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J Virol. 2013 February; 87(3): 1916–1918.
PMCID: PMC3554152

Mouse Dendritic Cell (DC) Influenza Virus Infectivity Is Much Lower than That for Human DCs and Is Hemagglutinin Subtype Dependent


We show that influenza A H1N1 virus infection leads to very low infectivity in mouse dendritic cells (DCs) in vitro compared with that in human DCs. This holds when H3 or H5 replaces H1 in recombinant viruses. Viruslike particles confirm the difference between mouse and human, suggesting that reduced virus entry contributes to lower mouse DC infectivity. Low infectivity of mouse DCs should be considered when they are used to study responses of DCs that are actually infected.


Dendritic cells (DCs) bridge innate and adaptive immunity by recognizing pathogens, secreting cytokines, and migrating to lymph nodes to initiate adaptive immunity. Because tissue-resident DCs are not abundant, murine bone marrow-derived dendritic cells (BMDCs) or splenic DCs (sDCs) are commonly used for experiments (1).

BMDCs have been used to study the effects of influenza virus infection, in particular infection with the mouse-adapted H1N1 influenza virus strain A/Puerto Rico/8/34 (PR8) (24). Human DCs may be derived from monocytes extracted from blood buffy coats (1). Experimental results are often based on methods where the average expression of all cells in a sample is assayed, e.g., by enzyme-linked immunosorbent assay (ELISA), quantitative PCR (qPCR), or Western blotting (5, 6). If one were to compare the impact of different influenza A strains on BMDCs, or compare the antagonist response of the same virus in mouse and human DCs, the fact that any response measured comes from a combination of infected and paracrine-stimulated uninfected cells makes it desirable that all studies have similar levels of infection. The results of a comparison of viruses would be complicated if cellular rates of infection were significantly different, since the share of cytokine-induced gene expression levels contributed by uninfected cells would then differ significantly as well.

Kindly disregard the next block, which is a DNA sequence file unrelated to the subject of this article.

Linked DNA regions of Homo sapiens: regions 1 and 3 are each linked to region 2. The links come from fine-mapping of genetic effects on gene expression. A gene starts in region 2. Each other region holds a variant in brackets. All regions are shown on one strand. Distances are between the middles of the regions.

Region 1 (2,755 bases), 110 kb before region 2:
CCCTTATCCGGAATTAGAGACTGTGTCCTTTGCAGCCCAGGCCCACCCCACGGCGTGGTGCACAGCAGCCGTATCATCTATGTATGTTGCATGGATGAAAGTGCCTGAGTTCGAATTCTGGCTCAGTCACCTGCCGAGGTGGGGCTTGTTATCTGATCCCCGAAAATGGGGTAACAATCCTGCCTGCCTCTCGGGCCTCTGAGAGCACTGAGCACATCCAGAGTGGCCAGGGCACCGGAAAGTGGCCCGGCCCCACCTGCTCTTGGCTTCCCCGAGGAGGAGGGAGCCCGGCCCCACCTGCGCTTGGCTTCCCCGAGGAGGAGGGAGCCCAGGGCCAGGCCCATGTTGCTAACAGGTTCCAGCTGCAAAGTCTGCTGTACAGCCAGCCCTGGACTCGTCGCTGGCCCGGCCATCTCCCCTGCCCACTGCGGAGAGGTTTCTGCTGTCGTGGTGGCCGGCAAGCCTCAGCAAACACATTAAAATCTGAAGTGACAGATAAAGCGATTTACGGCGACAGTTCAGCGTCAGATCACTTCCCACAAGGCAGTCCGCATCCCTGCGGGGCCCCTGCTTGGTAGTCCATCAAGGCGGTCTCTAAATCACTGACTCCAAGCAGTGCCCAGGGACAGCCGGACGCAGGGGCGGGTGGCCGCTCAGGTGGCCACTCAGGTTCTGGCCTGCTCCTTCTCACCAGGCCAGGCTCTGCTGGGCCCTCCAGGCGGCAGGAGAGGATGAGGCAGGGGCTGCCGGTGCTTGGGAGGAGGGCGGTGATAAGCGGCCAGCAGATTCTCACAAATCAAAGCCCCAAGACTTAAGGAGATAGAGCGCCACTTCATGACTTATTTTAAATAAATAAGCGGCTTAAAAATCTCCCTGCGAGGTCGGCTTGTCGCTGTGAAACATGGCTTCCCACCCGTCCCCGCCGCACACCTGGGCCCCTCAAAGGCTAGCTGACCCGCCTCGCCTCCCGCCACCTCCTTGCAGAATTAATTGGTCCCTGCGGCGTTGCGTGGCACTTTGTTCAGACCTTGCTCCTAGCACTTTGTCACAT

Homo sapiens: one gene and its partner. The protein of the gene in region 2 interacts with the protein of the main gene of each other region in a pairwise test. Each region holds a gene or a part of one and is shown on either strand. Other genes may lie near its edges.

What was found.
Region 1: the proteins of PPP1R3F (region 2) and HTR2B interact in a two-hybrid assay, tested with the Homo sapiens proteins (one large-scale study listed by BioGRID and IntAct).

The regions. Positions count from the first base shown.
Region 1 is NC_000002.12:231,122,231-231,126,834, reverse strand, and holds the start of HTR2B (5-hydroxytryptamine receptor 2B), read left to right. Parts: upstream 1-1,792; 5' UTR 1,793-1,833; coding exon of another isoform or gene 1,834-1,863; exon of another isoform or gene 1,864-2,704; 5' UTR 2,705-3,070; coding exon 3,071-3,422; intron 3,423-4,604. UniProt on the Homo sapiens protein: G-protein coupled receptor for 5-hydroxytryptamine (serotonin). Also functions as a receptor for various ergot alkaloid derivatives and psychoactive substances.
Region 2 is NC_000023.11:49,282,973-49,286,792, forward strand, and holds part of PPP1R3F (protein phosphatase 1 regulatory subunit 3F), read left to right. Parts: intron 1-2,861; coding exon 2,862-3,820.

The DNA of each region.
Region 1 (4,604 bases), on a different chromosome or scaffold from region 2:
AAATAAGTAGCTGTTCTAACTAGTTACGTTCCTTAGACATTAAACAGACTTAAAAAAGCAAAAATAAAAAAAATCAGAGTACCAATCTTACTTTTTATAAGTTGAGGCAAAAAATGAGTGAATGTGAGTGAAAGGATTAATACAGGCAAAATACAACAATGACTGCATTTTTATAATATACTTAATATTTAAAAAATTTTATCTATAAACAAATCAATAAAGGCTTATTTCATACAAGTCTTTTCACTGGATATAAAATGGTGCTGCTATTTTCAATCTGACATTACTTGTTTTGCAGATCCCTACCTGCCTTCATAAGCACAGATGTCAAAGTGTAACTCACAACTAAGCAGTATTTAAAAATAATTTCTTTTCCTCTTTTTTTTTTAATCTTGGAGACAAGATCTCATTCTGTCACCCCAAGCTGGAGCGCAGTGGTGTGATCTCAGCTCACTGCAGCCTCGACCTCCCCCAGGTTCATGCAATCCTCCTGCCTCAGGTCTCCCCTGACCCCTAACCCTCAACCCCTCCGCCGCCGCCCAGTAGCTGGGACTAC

We accurately determined the fraction of DCs infected by virus, using a BSL-2 environment. We stained murine BMDCs, sDCs, and human monocyte-derived dendritic cells (mDCs) 8 h after infection at a multiplicity of infection (MOI) of 1 (by plaque assay in MDCK cells) with the pandemic A/California/7/2009 and seasonal A/New Caledonia/20/1999 influenza viruses using an Influenza virus nucleoprotein (NP)-specific antibody (Abcam). Infection rate quantified by flow cytometry revealed 33% NP-positive human mDCs versus 4% NP-positive murine BMDCs when infected with A/California/7/2009 (Fig. 1A) and 59% positive human mDCs versus 6% murine sDCs and 5% murine BMDCs when infected with A/New Caledonia/20/1999 (Fig. 1B). We obtained similar results with the mouse-adapted PR8 strain, namely, 63% human mDCs versus 5 to 8% murine BMDCs and sDCs (Fig. 1C). Similar results were obtained using mouse DCs derived from interferon I/III receptor-null mutant mice (data not shown). That mouse BMDCs show a striking lack of infectivity is consonant with recent results using PR8 reporting only 30 to 40% infectivity at an MOI as high as 30 (7). We confirmed these surprising results by two other sensitive techniques, multiprobe single-molecule fluorescence in situ hybridization (FISH) (8) and single-cell PCR assays (9) (Fig. 1D). It should be noted that in addition to the low percentage of infected cells, infection in DCs is abortive (7).

Fig 1
BMDC, sDC, and human DC infectivity rates. DCs infected with influenza A/California/7/2009 (A), influenza A/New Caledonia/20/1999 (B), and influenza A/PR/8/34 (C) assayed 8 h after infection for viral NP expression with flow cytometry (***, P < ...